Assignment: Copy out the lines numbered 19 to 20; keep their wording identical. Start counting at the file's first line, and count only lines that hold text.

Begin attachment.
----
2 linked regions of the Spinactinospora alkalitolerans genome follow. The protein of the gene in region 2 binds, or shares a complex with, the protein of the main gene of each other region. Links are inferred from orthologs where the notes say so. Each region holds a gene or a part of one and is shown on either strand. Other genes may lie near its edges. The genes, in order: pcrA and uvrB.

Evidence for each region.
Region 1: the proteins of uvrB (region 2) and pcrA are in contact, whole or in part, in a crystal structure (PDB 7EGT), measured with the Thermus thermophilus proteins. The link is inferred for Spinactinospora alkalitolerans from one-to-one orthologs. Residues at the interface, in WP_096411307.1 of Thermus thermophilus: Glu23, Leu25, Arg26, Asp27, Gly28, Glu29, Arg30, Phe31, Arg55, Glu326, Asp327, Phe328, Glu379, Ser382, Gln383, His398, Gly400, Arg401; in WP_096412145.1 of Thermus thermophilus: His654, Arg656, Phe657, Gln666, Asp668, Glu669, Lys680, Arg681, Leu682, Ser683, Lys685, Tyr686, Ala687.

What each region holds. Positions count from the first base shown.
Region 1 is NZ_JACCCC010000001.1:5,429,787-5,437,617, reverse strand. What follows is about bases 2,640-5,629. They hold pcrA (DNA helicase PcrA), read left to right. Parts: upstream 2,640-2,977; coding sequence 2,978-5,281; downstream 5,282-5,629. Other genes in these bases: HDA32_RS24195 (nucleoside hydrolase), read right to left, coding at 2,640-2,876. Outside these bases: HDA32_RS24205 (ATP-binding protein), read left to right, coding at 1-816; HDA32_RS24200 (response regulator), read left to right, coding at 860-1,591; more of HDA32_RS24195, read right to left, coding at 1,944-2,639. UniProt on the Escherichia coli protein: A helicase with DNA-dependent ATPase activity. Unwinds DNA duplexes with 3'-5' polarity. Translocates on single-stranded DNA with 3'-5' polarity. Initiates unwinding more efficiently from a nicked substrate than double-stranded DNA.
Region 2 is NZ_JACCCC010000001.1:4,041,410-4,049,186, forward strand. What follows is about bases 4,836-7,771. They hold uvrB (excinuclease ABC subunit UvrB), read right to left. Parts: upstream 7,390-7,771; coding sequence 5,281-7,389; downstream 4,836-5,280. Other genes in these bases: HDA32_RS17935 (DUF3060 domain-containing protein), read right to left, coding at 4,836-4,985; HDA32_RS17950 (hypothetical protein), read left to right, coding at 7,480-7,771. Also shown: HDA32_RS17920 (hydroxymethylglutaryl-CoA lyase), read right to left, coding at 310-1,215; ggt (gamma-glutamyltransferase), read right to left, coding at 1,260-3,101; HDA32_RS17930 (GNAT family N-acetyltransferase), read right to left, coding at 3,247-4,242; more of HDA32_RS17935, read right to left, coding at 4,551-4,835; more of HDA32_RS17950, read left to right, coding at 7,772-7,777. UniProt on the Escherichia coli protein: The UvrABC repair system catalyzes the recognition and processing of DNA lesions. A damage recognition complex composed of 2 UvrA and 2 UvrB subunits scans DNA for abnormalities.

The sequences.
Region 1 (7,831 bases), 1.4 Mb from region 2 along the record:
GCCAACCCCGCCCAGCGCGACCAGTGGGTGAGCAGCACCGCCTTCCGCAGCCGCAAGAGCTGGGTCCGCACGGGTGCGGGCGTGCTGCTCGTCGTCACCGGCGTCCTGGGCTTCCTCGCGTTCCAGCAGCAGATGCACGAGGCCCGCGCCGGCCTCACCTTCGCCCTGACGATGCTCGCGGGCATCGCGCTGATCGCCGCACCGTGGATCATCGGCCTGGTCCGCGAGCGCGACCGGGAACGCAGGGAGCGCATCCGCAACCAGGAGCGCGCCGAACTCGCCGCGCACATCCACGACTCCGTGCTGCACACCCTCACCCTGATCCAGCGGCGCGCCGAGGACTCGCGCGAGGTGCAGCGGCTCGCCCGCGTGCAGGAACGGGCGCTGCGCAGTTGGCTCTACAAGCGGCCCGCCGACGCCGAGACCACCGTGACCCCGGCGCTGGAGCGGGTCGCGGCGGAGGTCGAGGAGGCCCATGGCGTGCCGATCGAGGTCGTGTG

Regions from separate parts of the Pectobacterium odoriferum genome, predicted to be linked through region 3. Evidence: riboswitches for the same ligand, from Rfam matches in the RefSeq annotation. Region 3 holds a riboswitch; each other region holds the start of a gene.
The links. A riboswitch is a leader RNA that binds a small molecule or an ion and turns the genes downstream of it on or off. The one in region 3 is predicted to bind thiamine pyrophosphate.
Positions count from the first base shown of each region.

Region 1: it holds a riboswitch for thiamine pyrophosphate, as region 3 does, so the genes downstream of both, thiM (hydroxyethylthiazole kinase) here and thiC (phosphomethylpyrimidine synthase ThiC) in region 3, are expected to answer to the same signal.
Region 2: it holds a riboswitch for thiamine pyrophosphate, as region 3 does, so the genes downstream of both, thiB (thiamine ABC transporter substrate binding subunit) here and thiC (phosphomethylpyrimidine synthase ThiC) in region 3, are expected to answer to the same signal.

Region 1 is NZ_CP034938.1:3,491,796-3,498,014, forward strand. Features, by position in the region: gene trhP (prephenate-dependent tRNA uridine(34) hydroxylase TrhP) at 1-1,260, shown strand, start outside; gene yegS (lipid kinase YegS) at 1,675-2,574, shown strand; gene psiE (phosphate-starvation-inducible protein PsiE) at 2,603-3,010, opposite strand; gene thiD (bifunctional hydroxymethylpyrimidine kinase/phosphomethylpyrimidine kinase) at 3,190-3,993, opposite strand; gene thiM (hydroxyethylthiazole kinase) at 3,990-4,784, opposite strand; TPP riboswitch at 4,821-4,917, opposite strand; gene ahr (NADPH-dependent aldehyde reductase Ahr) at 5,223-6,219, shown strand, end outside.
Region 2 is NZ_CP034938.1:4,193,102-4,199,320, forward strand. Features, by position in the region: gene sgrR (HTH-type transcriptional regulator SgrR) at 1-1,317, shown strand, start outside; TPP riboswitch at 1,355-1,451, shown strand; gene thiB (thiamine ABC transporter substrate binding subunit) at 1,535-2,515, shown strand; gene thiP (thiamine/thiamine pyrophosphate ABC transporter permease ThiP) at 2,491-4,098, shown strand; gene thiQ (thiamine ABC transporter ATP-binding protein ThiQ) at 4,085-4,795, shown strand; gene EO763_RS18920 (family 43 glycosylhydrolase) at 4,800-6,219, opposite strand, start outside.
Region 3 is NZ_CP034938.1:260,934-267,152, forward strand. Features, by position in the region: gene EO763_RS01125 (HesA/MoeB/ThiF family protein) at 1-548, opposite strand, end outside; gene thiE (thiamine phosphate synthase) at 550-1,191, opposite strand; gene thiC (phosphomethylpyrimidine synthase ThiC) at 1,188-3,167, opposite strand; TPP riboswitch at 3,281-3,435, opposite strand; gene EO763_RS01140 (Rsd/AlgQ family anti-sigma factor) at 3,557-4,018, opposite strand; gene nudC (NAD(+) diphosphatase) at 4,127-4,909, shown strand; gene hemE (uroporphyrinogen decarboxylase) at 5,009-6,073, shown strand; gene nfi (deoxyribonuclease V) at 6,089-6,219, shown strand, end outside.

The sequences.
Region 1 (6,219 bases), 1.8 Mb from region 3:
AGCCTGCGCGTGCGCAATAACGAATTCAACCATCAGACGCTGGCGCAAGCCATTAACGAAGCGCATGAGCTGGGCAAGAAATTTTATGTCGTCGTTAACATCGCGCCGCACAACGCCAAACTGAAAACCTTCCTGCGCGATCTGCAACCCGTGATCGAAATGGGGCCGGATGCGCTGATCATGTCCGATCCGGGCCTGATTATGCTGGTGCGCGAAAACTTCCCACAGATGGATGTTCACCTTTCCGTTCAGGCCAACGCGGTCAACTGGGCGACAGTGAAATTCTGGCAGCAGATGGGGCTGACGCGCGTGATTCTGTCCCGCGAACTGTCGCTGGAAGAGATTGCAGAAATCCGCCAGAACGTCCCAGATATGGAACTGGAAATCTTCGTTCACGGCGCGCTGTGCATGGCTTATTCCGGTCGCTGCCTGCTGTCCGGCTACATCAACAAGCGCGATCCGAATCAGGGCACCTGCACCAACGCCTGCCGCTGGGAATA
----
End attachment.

Region 1 (6,219 bases), 1.8 Mb from region 3:
AGCCTGCGCGTGCGCAATAACGAATTCAACCATCAGACGCTGGCGCAAGCCATTAACGAAGCGCATGAGCTGGGCAAGAAATTTTATGTCGTCGTTAACATCGCGCCGCACAACGCCAAACTGAAAACCTTCCTGCGCGATCTGCAACCCGTGATCGAAATGGGGCCGGATGCGCTGATCATGTCCGATCCGGGCCTGATTATGCTGGTGCGCGAAAACTTCCCACAGATGGATGTTCACCTTTCCGTTCAGGCCAACGCGGTCAACTGGGCGACAGTGAAATTCTGGCAGCAGATGGGGCTGACGCGCGTGATTCTGTCCCGCGAACTGTCGCTGGAAGAGATTGCAGAAATCCGCCAGAACGTCCCAGATATGGAACTGGAAATCTTCGTTCACGGCGCGCTGTGCATGGCTTATTCCGGTCGCTGCCTGCTGTCCGGCTACATCAACAAGCGCGATCCGAATCAGGGCACCTGCACCAACGCCTGCCGCTGGGAATA